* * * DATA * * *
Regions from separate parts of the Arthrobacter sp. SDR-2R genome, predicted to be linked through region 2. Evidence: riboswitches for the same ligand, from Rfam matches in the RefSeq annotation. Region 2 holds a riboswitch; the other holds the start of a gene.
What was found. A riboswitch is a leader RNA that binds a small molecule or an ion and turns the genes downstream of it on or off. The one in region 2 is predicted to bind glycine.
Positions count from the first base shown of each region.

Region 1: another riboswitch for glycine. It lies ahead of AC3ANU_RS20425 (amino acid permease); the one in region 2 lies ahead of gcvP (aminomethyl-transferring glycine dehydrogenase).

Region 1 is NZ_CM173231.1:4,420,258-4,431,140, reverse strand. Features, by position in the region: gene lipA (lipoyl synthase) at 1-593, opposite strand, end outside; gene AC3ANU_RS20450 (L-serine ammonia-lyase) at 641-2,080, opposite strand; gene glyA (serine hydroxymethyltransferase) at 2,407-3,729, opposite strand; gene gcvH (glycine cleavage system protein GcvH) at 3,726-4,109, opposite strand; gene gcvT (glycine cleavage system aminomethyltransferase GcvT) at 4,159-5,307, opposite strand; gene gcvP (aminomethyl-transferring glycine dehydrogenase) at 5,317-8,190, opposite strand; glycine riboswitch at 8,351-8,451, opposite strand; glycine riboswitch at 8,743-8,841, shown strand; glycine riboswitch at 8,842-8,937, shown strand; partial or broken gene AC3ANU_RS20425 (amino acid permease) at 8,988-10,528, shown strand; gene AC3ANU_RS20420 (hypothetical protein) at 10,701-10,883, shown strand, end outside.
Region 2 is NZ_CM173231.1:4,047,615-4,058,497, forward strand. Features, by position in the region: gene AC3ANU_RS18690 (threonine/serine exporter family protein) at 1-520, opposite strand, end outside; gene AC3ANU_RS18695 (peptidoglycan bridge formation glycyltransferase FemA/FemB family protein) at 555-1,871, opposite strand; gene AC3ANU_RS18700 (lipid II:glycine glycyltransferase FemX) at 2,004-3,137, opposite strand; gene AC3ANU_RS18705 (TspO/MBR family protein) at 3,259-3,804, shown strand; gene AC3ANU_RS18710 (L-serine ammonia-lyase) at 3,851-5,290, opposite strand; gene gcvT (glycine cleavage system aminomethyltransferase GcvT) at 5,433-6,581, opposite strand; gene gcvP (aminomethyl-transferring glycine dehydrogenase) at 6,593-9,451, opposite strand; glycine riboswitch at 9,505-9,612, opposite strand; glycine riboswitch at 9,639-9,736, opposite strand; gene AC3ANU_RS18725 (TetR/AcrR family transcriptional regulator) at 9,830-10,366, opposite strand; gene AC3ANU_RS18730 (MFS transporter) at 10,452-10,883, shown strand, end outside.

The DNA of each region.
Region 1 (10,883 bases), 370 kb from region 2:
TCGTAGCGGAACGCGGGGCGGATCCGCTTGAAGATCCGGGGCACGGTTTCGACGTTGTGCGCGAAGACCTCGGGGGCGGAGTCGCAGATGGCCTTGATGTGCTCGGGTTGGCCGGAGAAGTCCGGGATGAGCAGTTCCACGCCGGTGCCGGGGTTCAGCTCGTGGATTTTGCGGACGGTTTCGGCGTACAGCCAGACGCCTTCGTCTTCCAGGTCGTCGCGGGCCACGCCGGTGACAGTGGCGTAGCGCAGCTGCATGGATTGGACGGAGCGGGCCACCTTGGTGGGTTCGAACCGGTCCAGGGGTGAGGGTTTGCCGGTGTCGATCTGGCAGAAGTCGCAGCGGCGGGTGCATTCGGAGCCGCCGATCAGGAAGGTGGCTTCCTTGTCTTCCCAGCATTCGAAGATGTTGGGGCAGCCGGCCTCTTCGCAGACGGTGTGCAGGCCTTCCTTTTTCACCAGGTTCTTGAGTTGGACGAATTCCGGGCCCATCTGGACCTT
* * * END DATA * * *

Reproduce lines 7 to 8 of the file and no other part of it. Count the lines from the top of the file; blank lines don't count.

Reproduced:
The DNA of each region.
Region 1 (10,883 bases), 370 kb from region 2: